The shower head fixture includes a drum-like cylindrical metallic hollow element 44 which is provided with uniformly spaced grooves 46 around its periphery and small holes 48 in its metallic flat outer end surface. Note FIG- URES 1, 2, 4 and 5. The flat metallic end surface is positioned transversely of the longitudinal axis of the fixture and is provided at its center with a hole sufliciently large to permit the snug passage therethrough and support of tube 32. Except for the centrally positioned hole 49 in the fiat end, the element 44 is conventional in a known type of shower head fixture.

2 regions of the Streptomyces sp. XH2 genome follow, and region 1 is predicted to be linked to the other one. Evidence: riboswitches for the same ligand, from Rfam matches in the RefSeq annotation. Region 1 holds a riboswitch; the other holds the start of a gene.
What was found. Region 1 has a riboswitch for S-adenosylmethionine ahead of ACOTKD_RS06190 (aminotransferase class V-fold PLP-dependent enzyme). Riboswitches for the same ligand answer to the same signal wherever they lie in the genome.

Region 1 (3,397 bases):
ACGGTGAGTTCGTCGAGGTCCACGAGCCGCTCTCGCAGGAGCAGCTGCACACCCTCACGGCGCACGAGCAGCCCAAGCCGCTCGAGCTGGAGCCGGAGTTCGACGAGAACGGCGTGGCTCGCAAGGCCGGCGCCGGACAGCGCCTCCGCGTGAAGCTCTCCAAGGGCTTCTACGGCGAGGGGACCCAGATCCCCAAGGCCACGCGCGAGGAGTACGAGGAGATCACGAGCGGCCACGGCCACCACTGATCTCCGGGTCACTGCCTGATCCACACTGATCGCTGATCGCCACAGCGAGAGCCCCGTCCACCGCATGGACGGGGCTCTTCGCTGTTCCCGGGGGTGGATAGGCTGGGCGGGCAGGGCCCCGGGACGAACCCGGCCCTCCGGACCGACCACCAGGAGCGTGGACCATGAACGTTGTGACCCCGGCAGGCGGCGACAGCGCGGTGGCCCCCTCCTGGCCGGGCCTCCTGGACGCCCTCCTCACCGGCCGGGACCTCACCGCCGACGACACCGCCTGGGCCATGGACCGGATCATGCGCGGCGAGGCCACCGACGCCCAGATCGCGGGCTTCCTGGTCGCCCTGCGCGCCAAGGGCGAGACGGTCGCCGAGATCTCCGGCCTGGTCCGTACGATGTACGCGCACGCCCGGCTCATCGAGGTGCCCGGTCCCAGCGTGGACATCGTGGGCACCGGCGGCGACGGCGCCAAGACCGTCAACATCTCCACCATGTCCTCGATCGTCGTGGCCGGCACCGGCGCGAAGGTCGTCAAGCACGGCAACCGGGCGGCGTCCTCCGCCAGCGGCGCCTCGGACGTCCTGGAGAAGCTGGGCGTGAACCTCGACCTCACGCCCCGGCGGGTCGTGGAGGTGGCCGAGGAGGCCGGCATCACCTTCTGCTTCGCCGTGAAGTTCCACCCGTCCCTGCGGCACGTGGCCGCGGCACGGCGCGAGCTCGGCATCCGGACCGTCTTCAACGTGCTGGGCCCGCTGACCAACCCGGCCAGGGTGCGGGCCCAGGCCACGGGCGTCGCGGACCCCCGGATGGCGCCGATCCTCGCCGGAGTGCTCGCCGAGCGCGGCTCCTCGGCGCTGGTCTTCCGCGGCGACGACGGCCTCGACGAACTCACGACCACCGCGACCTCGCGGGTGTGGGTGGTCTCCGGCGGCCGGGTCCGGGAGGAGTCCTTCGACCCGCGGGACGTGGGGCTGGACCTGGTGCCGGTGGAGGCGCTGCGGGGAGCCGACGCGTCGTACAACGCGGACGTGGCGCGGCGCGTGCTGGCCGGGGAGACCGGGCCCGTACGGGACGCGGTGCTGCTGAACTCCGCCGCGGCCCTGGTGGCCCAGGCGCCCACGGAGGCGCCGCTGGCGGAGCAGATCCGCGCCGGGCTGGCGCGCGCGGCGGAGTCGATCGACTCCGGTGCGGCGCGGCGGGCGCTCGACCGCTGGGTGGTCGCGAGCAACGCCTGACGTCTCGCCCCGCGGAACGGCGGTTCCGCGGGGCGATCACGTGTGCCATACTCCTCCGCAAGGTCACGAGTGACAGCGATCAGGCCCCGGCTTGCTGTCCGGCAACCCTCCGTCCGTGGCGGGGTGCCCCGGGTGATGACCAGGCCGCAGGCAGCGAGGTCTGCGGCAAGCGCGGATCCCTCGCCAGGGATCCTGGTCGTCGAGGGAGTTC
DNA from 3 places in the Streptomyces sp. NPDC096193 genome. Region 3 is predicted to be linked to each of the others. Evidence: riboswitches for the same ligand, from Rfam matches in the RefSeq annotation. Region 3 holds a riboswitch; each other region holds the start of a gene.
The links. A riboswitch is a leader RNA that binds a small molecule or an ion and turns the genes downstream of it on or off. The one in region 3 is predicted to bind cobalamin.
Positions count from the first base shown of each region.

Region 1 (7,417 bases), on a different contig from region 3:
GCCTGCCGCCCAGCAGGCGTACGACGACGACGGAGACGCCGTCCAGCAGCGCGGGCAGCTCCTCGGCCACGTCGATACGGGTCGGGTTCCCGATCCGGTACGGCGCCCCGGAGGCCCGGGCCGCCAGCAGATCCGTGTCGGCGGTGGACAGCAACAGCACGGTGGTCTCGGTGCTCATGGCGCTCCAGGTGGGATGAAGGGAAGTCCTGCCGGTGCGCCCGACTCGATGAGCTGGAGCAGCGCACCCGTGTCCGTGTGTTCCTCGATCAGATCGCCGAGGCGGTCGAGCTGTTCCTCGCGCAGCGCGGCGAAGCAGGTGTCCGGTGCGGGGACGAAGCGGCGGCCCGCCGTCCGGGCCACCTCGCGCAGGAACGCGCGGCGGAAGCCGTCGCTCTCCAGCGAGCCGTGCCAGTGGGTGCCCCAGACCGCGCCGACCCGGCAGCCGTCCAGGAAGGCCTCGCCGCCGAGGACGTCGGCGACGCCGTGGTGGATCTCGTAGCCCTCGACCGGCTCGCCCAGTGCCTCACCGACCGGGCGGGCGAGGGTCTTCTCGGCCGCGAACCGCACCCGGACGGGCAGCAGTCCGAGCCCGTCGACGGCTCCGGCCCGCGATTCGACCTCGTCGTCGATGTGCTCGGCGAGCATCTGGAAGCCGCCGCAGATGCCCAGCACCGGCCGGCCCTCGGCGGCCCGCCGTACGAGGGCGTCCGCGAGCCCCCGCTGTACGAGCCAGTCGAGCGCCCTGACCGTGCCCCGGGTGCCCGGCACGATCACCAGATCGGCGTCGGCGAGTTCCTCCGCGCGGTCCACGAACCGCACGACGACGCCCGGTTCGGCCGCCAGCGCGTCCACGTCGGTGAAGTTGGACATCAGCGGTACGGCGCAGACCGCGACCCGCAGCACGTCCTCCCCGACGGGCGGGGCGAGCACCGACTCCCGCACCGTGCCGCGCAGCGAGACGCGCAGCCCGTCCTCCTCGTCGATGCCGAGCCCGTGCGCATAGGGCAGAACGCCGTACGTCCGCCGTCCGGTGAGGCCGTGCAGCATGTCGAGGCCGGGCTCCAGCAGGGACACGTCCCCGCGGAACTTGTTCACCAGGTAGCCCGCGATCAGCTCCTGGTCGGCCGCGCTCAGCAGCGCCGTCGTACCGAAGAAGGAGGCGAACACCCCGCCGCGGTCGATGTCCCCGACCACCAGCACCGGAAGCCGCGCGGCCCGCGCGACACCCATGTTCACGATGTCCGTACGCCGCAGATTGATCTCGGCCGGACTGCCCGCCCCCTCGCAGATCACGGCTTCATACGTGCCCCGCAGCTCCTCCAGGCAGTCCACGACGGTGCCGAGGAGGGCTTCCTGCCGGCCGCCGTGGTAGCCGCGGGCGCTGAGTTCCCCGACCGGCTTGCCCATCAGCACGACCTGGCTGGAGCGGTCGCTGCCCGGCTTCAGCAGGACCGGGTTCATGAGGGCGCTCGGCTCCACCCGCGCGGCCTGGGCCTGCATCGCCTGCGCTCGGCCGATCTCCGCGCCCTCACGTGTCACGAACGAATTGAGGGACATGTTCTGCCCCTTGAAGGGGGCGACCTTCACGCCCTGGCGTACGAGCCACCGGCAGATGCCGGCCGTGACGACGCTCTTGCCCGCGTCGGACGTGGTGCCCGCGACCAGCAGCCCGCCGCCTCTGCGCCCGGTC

The open end of drum-like element 44 which faces the interior of the shower head has a generally cylindrical elongated segment 50 brazed, soldered, force fit or welded thereto at one end thereof. A plurality of holes 52, three, at the end of segment 50 nearest the grooved drum-like element 44 permits water entering the shower head from the main water supply to pass from the interior of segment 50 out through the holes 52 and through grooves 46 on the periphery of element 44. A slot 54 along the top of segment 50 enables adjustment or limited movement of the segment together with the element 44 attached thereto longitudinally of the shower head fixture in response to control from the lever-type handle 60 without interfering with the tubes 32 and 26'. This limited longitudinal movement of segment 50 together with is fixedly attached drum-like element 44 permits adjustment of the amount of water spray discharged from the shower head fixture. Near the free end of tubular segment 50 there is provided a transverse slot 56 which accommodates a pin or slug 58 eccentrically positioned at the end of spray adjusting lever 60. Between pin or slug 58 and the end of spray adjusting lever 60 there is a washer 62. Movement of lever 60 in either direction of arrows 61 causes pin 58 within transverse slot 56 to correspondingly move segment 50 and element 44 in a longitudinal direction along the length of the shower head fixture for adjusting the amount of water spray discharge from the shower head. Except for slot 54 in segment 50, this segment and its controlling lever 60 are conventional and known in the shower head fixture field.